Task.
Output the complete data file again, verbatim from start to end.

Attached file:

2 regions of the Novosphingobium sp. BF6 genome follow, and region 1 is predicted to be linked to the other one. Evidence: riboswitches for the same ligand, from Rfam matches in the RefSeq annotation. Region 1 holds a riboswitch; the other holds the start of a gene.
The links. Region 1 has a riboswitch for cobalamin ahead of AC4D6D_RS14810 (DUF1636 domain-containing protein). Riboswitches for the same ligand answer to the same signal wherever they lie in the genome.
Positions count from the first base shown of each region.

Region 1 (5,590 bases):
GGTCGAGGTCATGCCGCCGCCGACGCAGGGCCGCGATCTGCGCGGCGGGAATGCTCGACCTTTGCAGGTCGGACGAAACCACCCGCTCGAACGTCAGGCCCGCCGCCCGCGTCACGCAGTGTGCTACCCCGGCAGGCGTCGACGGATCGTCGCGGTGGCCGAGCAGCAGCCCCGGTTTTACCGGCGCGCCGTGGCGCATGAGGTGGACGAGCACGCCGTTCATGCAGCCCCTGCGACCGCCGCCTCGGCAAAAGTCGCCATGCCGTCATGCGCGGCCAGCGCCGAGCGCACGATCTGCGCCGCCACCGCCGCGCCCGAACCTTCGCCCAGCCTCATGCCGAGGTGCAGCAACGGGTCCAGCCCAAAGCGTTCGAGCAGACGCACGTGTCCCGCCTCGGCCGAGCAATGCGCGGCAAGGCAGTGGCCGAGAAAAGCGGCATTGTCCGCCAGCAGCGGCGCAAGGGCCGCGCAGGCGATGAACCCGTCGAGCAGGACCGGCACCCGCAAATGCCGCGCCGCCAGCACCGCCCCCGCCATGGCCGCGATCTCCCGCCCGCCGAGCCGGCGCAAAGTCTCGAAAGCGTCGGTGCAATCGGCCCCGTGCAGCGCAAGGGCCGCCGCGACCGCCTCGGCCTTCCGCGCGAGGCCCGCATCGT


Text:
2 regions of the Novosphingobium sp. BF6 genome follow, and region 1 is predicted to be linked to the other one. Evidence: riboswitches for the same ligand, from Rfam matches in the RefSeq annotation. Region 1 holds a riboswitch; the other holds the start of a gene.
The links. Region 1 has a riboswitch for cobalamin ahead of AC4D6D_RS14810 (DUF1636 domain-containing protein). Riboswitches for the same ligand answer to the same signal wherever they lie in the genome.
Positions count from the first base shown of each region.

Region 1 (5,590 bases):
GGTCGAGGTCATGCCGCCGCCGACGCAGGGCCGCGATCTGCGCGGCGGGAATGCTCGACCTTTGCAGGTCGGACGAAACCACCCGCTCGAACGTCAGGCCCGCCGCCCGCGTCACGCAGTGTGCTACCCCGGCAGGCGTCGACGGATCGTCGCGGTGGCCGAGCAGCAGCCCCGGTTTTACCGGCGCGCCGTGGCGCATGAGGTGGACGAGCACGCCGTTCATGCAGCCCCTGCGACCGCCGCCTCGGCAAAAGTCGCCATGCCGTCATGCGCGGCCAGCGCCGAGCGCACGATCTGCGCCGCCACCGCCGCGCCCGAACCTTCGCCCAGCCTCATGCCGAGGTGCAGCAACGGGTCCAGCCCAAAGCGTTCGAGCAGACGCACGTGTCCCGCCTCGGCCGAGCAATGCGCGGCAAGGCAGTGGCCGAGAAAAGCGGCATTGTCCGCCAGCAGCGGCGCAAGGGCCGCGCAGGCGATGAACCCGTCGAGCAGGACCGGCACCCGCAAATGCCGCGCCGCCAGCACCGCCCCCGCCATGGCCGCGATCTCCCGCCCGCCGAGCCGGCGCAAAGTCTCGAAAGCGTCGGTGCAATCGGCCCCGTGCAGCGCAAGGGCCGCCGCGACCGCCTCGGCCTTCCGCGCGAGGCCCGCATCGT